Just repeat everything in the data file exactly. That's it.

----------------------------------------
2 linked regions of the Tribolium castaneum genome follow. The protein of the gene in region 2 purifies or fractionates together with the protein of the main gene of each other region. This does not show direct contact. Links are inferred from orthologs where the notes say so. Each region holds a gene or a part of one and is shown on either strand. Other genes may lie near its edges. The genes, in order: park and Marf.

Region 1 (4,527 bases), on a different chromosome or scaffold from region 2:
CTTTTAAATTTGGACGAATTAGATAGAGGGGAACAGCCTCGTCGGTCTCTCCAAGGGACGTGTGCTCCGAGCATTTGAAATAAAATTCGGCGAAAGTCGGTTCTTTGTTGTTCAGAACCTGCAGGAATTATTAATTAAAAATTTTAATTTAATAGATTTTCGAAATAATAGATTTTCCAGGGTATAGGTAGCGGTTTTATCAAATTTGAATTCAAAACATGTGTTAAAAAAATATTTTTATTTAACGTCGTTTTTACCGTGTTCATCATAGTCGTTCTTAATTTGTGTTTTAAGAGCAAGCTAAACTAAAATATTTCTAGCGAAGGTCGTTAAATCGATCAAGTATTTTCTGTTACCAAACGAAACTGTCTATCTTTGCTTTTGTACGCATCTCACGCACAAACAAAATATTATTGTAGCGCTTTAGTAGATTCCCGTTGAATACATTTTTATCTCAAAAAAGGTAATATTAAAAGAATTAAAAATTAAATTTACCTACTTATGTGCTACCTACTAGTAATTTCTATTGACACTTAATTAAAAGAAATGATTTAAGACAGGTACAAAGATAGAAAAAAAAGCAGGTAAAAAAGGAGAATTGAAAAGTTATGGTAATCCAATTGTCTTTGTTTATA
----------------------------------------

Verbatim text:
2 linked regions of the Tribolium castaneum genome follow. The protein of the gene in region 2 purifies or fractionates together with the protein of the main gene of each other region. This does not show direct contact. Links are inferred from orthologs where the notes say so. Each region holds a gene or a part of one and is shown on either strand. Other genes may lie near its edges. The genes, in order: park and Marf.

Region 1 (4,527 bases), on a different chromosome or scaffold from region 2:
CTTTTAAATTTGGACGAATTAGATAGAGGGGAACAGCCTCGTCGGTCTCTCCAAGGGACGTGTGCTCCGAGCATTTGAAATAAAATTCGGCGAAAGTCGGTTCTTTGTTGTTCAGAACCTGCAGGAATTATTAATTAAAAATTTTAATTTAATAGATTTTCGAAATAATAGATTTTCCAGGGTATAGGTAGCGGTTTTATCAAATTTGAATTCAAAACATGTGTTAAAAAAATATTTTTATTTAACGTCGTTTTTACCGTGTTCATCATAGTCGTTCTTAATTTGTGTTTTAAGAGCAAGCTAAACTAAAATATTTCTAGCGAAGGTCGTTAAATCGATCAAGTATTTTCTGTTACCAAACGAAACTGTCTATCTTTGCTTTTGTACGCATCTCACGCACAAACAAAATATTATTGTAGCGCTTTAGTAGATTCCCGTTGAATACATTTTTATCTCAAAAAAGGTAATATTAAAAGAATTAAAAATTAAATTTACCTACTTATGTGCTACCTACTAGTAATTTCTATTGACACTTAATTAAAAGAAATGATTTAAGACAGGTACAAAGATAGAAAAAAAAGCAGGTAAAAAAGGAGAATTGAAAAGTTATGGTAATCCAATTGTCTTTGTTTATA